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Asian Otters

Otter-like animals have inhabited the earth for the last 30 million years and over the years have undergone subtle changes to the carnivore bodies to exploit the rich aquatic environment.

Otters are members of the Mustelid family which includes badgers, polecats, martens, weasels, stoats and mink.

You can find out more about each of the 13 species below and check out their current conservation status in the Red Data List.

You can find out more about each species in “Otters of the World” available at the Ottershop.

World of Otters

Our interactive map of otter locations around the world.

Asian Small-clawed Otter (Aonyx cinereus)

SIZE 65-90cm
WEIGHT 2-6kg
DIET Crabs, Molluscs and other bottom living organisms.
OFFSPRING 4-5 cubs
THE THREAT TO THE SPECIES: There is still a demand for live specimens for pets and zoos; hunted for furs; habitat destruction is becoming an increasing problem.
CITES Appendix I

Asian Short Clawed Otter
Photo: Rene Limjoco

Also known as the Asian Short Clawed Otter, Oriental Small Clawed Otter or the Malaysian Small Clawed Otter. The Asian Small-clawed Otter is the smallest of all otters, measuring a mere 65-90cm, and  hardly ever reaching 5kg.  Unlike the Eurasian Otter its front feet are only partially webbed, but it has short claws for  digging in the mud and lifting rocks. If you ever get close to an Asian Small-clawed Otter take a look at its front feet closely: they are masters at using these front paws to catch prey, and are the only mammals other than the primates to use these with almost human dexterity.  They are very group orientated, and as many as 15 can be seen together although it is more common to find groups of 4-8. Their birdlike squeaks help them to locate each other in the wild, but their social vocabulary goes much further than this and they have developed something like 12 or more different calls.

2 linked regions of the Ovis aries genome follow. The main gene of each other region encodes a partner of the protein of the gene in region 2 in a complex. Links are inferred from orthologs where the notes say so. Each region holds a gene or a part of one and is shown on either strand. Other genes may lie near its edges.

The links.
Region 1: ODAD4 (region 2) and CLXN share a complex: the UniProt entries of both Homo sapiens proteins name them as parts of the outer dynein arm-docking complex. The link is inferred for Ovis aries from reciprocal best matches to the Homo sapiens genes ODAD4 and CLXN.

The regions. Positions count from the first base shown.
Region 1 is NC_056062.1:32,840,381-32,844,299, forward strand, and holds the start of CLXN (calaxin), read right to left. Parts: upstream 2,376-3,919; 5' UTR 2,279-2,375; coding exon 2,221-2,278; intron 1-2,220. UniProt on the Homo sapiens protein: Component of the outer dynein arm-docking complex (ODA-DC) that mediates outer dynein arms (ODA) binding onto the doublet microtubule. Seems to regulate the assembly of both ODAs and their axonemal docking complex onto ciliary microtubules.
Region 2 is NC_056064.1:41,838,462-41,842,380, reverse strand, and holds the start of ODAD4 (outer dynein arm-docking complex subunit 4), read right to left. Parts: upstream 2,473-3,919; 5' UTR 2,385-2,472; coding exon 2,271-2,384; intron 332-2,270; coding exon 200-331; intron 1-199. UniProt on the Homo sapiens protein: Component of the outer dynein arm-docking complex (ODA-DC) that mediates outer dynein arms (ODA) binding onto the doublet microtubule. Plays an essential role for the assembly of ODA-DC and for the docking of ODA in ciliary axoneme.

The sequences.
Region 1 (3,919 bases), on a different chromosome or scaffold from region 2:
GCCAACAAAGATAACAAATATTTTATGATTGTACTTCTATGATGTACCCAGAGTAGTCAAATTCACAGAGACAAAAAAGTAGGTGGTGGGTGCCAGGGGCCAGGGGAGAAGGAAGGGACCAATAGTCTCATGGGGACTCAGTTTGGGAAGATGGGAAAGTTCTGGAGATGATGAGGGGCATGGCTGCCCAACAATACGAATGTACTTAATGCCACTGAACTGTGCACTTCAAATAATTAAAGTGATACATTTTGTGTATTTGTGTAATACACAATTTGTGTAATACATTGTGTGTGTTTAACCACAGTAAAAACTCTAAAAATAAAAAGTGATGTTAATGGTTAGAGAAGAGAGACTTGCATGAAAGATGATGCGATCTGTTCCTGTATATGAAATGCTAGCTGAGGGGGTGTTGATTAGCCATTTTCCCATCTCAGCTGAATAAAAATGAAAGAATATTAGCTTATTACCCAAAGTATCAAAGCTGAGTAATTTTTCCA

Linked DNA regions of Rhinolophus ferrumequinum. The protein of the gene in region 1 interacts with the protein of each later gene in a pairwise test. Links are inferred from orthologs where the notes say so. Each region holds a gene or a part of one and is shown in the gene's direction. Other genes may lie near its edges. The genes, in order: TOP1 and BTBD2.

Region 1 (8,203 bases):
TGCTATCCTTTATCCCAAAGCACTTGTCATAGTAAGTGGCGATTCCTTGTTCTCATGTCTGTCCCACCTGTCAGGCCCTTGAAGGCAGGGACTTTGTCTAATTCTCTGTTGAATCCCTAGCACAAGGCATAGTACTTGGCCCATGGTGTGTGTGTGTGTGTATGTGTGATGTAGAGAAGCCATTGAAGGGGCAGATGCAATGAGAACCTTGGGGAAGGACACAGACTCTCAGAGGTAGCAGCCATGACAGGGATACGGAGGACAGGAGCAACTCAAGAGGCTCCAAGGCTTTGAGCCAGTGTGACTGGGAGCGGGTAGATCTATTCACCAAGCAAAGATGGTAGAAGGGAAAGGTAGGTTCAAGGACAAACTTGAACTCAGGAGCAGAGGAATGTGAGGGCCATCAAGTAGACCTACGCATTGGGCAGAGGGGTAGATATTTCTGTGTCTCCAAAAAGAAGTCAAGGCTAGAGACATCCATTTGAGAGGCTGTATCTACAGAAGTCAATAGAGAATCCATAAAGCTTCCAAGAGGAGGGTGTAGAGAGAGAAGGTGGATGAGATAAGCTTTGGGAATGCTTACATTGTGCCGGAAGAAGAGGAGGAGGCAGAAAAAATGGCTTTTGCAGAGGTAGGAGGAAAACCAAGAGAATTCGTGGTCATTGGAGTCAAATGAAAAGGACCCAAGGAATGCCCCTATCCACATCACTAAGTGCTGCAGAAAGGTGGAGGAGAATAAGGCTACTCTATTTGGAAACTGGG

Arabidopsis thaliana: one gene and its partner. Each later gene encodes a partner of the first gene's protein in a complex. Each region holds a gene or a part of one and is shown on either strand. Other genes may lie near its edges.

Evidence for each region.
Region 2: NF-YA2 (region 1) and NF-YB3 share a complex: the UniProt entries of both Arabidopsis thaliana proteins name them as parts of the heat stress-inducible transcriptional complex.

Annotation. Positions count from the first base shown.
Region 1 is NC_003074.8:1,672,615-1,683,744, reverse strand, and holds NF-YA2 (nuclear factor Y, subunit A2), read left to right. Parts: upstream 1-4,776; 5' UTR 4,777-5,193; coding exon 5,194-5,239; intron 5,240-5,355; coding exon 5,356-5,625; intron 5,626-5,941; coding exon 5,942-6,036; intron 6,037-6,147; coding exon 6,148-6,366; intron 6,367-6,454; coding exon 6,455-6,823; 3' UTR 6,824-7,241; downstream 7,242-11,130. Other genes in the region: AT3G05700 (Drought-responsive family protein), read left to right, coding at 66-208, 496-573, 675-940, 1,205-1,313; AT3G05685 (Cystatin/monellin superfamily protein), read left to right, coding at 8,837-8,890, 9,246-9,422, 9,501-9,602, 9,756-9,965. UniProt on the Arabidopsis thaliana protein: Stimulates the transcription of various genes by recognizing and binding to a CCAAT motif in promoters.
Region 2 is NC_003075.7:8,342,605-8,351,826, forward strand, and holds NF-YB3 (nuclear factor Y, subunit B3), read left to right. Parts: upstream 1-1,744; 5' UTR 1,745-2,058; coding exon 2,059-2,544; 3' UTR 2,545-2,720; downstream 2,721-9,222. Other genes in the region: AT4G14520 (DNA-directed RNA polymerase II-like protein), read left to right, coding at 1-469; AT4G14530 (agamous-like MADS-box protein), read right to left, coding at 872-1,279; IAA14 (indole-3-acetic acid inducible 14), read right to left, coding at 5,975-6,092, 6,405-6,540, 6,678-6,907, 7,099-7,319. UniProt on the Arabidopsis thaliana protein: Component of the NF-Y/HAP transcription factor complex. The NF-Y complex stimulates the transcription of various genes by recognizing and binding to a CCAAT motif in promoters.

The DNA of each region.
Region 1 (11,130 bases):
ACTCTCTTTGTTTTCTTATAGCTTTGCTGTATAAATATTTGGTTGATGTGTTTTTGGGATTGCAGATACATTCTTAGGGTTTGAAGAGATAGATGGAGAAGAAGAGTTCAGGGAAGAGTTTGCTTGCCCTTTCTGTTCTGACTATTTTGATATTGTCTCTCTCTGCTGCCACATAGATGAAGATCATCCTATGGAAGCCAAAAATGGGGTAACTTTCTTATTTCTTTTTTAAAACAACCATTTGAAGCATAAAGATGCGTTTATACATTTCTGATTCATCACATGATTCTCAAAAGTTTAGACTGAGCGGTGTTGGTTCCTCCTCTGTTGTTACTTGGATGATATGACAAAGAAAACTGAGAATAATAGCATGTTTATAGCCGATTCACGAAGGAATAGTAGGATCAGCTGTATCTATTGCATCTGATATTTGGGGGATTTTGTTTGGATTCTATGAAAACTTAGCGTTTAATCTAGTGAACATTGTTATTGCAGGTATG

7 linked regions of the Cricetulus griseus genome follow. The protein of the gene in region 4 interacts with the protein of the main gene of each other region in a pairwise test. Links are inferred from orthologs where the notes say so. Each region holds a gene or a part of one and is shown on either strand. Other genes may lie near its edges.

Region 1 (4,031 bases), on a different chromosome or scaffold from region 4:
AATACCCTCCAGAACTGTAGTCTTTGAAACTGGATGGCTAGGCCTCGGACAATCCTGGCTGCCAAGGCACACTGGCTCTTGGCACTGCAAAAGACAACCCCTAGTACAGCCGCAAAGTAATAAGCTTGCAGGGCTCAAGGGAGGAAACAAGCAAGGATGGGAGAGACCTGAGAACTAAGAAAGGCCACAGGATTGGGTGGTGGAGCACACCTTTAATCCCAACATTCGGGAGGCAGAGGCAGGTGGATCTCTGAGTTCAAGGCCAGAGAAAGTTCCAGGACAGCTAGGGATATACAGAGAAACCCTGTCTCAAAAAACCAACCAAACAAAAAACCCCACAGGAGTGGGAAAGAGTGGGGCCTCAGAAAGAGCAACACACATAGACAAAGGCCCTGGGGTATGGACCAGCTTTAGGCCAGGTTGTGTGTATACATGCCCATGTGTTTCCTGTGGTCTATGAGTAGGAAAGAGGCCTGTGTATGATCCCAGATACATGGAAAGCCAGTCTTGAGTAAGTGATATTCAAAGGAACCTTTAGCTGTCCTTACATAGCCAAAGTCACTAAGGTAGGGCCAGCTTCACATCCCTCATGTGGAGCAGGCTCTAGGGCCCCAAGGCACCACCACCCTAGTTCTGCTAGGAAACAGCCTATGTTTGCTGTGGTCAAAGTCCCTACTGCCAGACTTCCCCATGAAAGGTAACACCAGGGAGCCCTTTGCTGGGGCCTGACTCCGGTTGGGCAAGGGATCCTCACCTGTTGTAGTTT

Research has shown that the groups are composed of a dominant pair together with offspring from successive litters and it is thought that the males and females pair for life.  They have large litters of 4 or 5 cubs, and can produce 2 litters per year, with commonly both parents bringing up the young;  however, unlike the Eurasian Otter they are not very good at rearing these young. 

Asian Small-clawed Otters live in a variety of diverse habitats from mangrove swamps to small streams and marshy areas, searching for crabs and small fish. They are largely nocturnal, returning to the cover of the bankside vegetation during the day. 

Troubles exist in Asia for these otters: they are killed for their pelts and for their organs which are believed to have medicinal value. Also many cubs are taken from the wild for pets and the demand for otter pets is increasing. For more information on trade go to our Illegal Trade page.

There are also threats due to pollution and habitat destruction. The activities of many western logging companies result in siltation of the waterways and damage to streams used by these otters.

Distribution of the Asian Small-clawed Otter (Aonyx cinereus)

Data based on Otters of the World (IOSF 2017) which is available at the Otter shop.